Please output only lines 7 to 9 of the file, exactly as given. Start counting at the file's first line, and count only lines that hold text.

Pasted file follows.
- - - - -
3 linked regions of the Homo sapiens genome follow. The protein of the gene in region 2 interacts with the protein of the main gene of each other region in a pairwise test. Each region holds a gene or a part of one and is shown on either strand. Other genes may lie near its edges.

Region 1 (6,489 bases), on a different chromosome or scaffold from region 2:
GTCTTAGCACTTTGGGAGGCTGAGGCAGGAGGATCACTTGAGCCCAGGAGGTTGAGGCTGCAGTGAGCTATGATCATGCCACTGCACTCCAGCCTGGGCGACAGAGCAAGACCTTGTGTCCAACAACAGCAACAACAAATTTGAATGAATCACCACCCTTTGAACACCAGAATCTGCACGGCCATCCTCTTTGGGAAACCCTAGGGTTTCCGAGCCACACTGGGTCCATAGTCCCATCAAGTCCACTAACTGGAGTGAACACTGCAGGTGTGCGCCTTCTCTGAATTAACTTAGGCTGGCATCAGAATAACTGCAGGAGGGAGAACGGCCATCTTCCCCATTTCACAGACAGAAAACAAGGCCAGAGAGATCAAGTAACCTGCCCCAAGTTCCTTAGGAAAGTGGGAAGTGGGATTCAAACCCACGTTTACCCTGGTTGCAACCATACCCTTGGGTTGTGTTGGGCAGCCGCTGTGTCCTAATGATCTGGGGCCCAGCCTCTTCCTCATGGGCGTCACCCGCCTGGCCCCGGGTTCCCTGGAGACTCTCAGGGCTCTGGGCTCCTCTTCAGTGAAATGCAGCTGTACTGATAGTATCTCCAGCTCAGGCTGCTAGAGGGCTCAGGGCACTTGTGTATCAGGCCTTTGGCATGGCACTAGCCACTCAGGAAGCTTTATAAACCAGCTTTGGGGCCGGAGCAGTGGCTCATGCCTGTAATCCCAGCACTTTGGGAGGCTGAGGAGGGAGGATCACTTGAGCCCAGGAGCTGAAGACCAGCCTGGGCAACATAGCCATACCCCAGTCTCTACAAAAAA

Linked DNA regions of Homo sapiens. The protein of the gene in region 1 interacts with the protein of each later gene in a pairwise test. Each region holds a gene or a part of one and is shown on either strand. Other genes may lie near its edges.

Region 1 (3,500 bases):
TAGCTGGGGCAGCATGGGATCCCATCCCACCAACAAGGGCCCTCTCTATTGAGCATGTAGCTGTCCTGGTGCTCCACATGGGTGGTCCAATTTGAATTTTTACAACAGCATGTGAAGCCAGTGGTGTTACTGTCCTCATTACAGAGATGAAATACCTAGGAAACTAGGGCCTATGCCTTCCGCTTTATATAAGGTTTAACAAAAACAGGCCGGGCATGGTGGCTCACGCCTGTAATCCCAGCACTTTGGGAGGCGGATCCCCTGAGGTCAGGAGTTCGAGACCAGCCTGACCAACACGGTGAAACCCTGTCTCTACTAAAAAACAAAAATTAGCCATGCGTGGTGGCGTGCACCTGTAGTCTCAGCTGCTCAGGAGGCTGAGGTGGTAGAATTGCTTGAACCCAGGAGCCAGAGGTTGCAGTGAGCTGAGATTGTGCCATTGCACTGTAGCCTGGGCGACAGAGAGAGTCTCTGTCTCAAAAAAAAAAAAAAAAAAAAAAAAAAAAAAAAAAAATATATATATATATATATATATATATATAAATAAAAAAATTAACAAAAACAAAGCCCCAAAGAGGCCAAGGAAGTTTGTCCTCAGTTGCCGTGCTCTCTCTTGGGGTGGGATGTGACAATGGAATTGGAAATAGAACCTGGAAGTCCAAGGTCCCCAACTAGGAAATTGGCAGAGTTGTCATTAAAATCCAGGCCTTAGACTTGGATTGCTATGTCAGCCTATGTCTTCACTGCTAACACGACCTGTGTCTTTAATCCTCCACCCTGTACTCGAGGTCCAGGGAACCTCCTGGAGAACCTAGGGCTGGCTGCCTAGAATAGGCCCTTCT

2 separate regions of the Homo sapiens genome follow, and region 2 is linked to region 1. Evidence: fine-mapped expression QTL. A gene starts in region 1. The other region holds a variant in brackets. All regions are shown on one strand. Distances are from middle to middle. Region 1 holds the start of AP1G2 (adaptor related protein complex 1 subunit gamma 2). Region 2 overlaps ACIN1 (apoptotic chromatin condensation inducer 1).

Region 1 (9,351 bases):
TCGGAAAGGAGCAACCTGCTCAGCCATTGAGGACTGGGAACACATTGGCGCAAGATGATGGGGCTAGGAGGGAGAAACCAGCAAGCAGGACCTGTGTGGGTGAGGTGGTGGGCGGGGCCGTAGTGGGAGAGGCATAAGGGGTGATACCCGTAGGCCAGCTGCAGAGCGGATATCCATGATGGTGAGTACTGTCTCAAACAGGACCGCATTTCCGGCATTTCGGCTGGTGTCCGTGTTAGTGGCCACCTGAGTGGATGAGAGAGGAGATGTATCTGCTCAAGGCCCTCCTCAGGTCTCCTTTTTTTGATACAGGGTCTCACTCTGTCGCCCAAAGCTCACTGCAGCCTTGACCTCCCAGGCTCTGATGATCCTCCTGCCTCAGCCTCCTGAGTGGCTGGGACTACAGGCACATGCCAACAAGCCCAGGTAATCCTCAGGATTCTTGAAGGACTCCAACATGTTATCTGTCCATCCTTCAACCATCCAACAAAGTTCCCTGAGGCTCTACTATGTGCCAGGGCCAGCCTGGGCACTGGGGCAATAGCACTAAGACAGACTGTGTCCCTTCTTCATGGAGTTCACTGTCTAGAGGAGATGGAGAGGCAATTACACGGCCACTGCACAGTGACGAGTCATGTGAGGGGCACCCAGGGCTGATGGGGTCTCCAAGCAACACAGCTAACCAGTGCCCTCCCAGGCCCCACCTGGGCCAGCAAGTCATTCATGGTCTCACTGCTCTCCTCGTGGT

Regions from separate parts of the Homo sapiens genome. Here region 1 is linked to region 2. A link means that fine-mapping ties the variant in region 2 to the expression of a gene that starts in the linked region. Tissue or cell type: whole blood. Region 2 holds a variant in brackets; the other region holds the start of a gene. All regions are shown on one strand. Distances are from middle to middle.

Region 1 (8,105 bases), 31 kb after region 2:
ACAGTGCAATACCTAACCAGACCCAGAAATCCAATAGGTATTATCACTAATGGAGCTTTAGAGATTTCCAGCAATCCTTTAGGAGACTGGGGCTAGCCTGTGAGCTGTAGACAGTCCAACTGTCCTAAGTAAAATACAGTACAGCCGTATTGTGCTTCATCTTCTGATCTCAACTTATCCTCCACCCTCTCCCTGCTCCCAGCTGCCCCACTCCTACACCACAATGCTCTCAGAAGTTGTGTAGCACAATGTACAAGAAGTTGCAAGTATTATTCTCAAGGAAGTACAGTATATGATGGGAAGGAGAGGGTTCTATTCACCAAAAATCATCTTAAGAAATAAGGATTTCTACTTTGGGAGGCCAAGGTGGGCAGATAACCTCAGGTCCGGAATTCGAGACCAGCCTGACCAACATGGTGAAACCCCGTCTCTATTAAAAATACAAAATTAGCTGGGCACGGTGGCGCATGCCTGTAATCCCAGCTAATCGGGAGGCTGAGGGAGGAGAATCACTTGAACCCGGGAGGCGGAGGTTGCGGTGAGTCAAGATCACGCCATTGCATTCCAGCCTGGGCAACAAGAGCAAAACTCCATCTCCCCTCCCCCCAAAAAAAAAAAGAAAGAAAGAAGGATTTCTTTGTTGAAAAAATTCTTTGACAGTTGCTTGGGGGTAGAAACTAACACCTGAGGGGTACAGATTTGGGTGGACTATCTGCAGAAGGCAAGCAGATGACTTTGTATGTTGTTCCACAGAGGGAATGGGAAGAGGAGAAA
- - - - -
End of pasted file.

2 separate regions of the Homo sapiens genome follow, and region 2 is linked to region 1. Evidence: fine-mapped expression QTL. A gene starts in region 1. The other region holds a variant in brackets. All regions are shown on one strand. Distances are from middle to middle. Region 1 holds the start of AP1G2 (adaptor related protein complex 1 subunit gamma 2). Region 2 overlaps ACIN1 (apoptotic chromatin condensation inducer 1).

Region 1 (9,351 bases):
TCGGAAAGGAGCAACCTGCTCAGCCATTGAGGACTGGGAACACATTGGCGCAAGATGATGGGGCTAGGAGGGAGAAACCAGCAAGCAGGACCTGTGTGGGTGAGGTGGTGGGCGGGGCCGTAGTGGGAGAGGCATAAGGGGTGATACCCGTAGGCCAGCTGCAGAGCGGATATCCATGATGGTGAGTACTGTCTCAAACAGGACCGCATTTCCGGCATTTCGGCTGGTGTCCGTGTTAGTGGCCACCTGAGTGGATGAGAGAGGAGATGTATCTGCTCAAGGCCCTCCTCAGGTCTCCTTTTTTTGATACAGGGTCTCACTCTGTCGCCCAAAGCTCACTGCAGCCTTGACCTCCCAGGCTCTGATGATCCTCCTGCCTCAGCCTCCTGAGTGGCTGGGACTACAGGCACATGCCAACAAGCCCAGGTAATCCTCAGGATTCTTGAAGGACTCCAACATGTTATCTGTCCATCCTTCAACCATCCAACAAAGTTCCCTGAGGCTCTACTATGTGCCAGGGCCAGCCTGGGCACTGGGGCAATAGCACTAAGACAGACTGTGTCCCTTCTTCATGGAGTTCACTGTCTAGAGGAGATGGAGAGGCAATTACACGGCCACTGCACAGTGACGAGTCATGTGAGGGGCACCCAGGGCTGATGGGGTCTCCAAGCAACACAGCTAACCAGTGCCCTCCCAGGCCCCACCTGGGCCAGCAAGTCATTCATGGTCTCACTGCTCTCCTCGTGGT